Ulster's British and Irish Lions star Tommy Bowe is at Carton House today intent on convincing Ireland coach Joe Schmidt that he should include him against France in Saturday's potential championship decider.
Ireland are in pole position with a handsome for-against points differential over title rivals England and France.
But even winning in Paris for only the second time in 42 years might not be enough for Ireland if England manage to chalk up a 50-plus points victory against Italy in Rome.
In other words Ireland could be required to achieve victory by a decent margin.
Enter Bowe, the case for whom is that he has scored more tries than anyone in the history of the PRO12 and could therefore give Ireland exactly the sort of firepower they need for the must-win match at Stade de France.
The case against Bowe (left) is that his game-time since suffering a serious groin injury while playing for Ireland against the All Blacks on November 24 amounts to a 40-minute run for Ulster just over a week ago against Newport Gwent Dragons. He scored twice that night.
On the strength of that Ulster comeback, Schmidt included Bowe in Ireland's session last Thursday ahead of the Italian game.
And following Ireland's 46-7 weekend romp against Italy, Schmidt said: "I think he'll potentially train with us Monday, Tuesday and he'd come into the equation just as every man in the 34-man squad.
"We look at training as well as games and I put up a little bit of training footage - you know, 'This was some good stuff' and 'This was some bad stuff' - just to make sure that our baseline is maintained and we work really hard.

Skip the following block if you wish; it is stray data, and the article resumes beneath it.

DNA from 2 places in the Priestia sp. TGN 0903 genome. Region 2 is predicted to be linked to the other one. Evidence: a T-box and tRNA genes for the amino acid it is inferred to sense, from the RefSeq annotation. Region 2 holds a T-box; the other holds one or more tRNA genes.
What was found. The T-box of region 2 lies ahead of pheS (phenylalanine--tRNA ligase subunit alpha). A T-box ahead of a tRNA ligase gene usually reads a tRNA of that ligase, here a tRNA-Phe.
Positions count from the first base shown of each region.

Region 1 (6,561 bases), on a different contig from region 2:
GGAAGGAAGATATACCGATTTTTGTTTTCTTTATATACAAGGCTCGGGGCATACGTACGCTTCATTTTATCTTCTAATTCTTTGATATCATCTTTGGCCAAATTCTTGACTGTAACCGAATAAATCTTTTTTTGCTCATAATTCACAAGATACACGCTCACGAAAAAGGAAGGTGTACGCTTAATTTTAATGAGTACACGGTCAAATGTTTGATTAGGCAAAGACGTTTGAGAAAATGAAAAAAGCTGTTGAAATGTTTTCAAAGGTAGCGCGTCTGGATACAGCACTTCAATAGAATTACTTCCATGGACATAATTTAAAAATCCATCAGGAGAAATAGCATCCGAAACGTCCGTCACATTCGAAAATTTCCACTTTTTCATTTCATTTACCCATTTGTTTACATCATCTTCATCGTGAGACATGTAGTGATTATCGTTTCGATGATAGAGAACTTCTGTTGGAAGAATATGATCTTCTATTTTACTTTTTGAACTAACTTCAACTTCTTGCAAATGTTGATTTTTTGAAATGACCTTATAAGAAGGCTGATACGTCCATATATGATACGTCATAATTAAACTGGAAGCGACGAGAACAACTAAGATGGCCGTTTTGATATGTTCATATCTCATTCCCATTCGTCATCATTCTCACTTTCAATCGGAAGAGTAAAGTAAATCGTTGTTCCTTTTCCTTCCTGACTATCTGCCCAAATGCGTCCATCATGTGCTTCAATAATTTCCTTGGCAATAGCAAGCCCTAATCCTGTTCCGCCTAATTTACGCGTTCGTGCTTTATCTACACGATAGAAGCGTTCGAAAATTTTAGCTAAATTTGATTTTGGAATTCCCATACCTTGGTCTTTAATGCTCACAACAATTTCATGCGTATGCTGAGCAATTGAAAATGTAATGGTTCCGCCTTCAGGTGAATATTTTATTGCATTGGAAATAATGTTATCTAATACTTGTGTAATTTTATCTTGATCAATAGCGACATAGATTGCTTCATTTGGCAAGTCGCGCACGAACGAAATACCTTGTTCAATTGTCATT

"I think the players are conscious that selections are based on training and on performance during games and one thing I would say is that the guys who are performing in games are training very, very hard.
"They are not trying to leave any door open at all and if that continues then they've got the jersey at the moment.
"I would have to say that we are open-minded regarding selection. We get together on a Tuesday after the first two days of training and make some decisions that we announce on the Thursday prior to training.
"Sometimes we turn up on the Thursday and make a few changes because we've had a think about it and we've looked back at a bit of footage. There's some incredibly narrow decisions that we make."
Schmidt also acknowledged the role of his squad's sports psychologist Enda McNulty in helping Ireland overcome the weight of history and superstition surrounding the French fixture.
Former Armagh gaelic football star McNulty has worked in Ireland's backroom set-up since the 2013 Six Nations, brought in by then-coach Declan Kidney.
Schmidt has retained McNulty's services since taking charge of Ireland last summer.
Now the head coach believes McNulty's "mind fitness" work can spur Ireland to just their second victory in France in 43 years, and their first Six Nations title since 2009.
"I'm not smart enough to be a sports psychologist, so I rely on other people doing the mind fitness," said Schmidt.
"And Enda McNulty has been a good addition over the last little while, from before my time, to help guys stay on track and make sure that they are just process-focused and just game-focused."
Ireland's last victory in Paris came in 2000 when Brian O'Driscoll announced himself to the world with a stunning hat-trick.
Schmidt insisted: "I'm not a big believer in superstition.
"I would describe it as the 'pensee de parasite', it's a parasite of thinking that is a distraction, and it erodes the logical mainstream thinking about what you actually need to deliver on the field. I don't think we can get too distracted by the history or by the results, or points differential.
"Regardless of what does happen we will be very much focused on trying to put in the best performance we can. To be honest we could go to Paris and finish third. But if we can win a Six Nations having gone away to England and France, it would be a bit special."